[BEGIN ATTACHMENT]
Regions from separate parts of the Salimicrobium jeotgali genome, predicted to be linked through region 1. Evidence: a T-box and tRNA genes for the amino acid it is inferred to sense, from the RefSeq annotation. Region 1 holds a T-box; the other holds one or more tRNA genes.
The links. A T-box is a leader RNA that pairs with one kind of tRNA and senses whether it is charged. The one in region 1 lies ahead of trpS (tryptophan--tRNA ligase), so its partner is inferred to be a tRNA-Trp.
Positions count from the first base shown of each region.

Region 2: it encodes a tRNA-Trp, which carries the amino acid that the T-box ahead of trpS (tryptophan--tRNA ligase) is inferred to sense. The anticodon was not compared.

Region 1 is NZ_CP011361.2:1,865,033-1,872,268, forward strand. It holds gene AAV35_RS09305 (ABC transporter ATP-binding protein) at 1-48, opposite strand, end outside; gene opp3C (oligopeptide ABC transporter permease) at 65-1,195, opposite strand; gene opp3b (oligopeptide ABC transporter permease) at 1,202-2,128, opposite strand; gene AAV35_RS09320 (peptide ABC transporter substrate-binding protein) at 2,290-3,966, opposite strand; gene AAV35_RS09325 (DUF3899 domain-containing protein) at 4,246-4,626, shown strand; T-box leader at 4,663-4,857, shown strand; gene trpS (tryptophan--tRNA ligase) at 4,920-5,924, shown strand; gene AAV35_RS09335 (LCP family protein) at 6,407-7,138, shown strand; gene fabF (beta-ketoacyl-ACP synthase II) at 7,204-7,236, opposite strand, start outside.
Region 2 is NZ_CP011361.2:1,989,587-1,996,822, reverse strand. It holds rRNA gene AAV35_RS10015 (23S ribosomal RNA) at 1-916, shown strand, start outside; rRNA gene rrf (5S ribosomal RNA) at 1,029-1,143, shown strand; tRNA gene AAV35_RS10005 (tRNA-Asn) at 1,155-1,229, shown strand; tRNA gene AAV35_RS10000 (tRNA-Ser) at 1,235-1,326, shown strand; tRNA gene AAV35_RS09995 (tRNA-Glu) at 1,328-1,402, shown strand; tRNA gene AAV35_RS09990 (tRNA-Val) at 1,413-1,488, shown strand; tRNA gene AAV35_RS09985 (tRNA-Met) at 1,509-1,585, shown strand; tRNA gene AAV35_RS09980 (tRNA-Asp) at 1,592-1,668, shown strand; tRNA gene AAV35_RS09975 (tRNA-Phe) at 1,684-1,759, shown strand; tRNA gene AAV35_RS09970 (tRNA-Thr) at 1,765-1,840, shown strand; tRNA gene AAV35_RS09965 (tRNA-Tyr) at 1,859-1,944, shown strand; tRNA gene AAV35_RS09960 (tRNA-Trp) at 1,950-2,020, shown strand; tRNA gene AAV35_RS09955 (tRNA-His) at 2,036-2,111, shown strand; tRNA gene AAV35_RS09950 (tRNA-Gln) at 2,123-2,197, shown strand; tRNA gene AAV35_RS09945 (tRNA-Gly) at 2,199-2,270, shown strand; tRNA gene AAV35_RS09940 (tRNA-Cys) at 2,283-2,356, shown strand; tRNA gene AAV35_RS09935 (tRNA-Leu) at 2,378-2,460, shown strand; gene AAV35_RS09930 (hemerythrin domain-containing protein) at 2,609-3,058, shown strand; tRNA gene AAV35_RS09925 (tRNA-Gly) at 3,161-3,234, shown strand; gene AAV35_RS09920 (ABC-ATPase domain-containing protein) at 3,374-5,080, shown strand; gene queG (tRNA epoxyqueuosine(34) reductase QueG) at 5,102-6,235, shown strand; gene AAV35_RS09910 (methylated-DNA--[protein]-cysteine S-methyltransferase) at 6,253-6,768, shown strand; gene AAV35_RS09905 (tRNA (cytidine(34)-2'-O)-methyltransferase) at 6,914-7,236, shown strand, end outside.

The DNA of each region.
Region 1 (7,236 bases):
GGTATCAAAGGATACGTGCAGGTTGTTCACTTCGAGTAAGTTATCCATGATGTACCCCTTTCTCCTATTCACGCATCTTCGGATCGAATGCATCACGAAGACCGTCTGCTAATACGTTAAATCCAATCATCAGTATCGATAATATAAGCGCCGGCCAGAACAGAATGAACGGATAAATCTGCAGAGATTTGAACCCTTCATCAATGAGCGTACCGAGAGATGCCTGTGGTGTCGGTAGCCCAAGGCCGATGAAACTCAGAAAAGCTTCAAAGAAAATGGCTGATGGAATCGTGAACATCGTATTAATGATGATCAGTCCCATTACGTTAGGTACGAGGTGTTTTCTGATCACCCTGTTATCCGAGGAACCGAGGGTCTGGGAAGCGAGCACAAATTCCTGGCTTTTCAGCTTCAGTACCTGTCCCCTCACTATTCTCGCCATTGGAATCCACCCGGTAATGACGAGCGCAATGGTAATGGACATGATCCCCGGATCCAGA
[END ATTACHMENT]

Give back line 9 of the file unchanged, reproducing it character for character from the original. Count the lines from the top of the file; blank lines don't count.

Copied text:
GGTATCAAAGGATACGTGCAGGTTGTTCACTTCGAGTAAGTTATCCATGATGTACCCCTTTCTCCTATTCACGCATCTTCGGATCGAATGCATCACGAAGACCGTCTGCTAATACGTTAAATCCAATCATCAGTATCGATAATATAAGCGCCGGCCAGAACAGAATGAACGGATAAATCTGCAGAGATTTGAACCCTTCATCAATGAGCGTACCGAGAGATGCCTGTGGTGTCGGTAGCCCAAGGCCGATGAAACTCAGAAAAGCTTCAAAGAAAATGGCTGATGGAATCGTGAACATCGTATTAATGATGATCAGTCCCATTACGTTAGGTACGAGGTGTTTTCTGATCACCCTGTTATCCGAGGAACCGAGGGTCTGGGAAGCGAGCACAAATTCCTGGCTTTTCAGCTTCAGTACCTGTCCCCTCACTATTCTCGCCATTGGAATCCACCCGGTAATGACGAGCGCAATGGTAATGGACATGATCCCCGGATCCAGA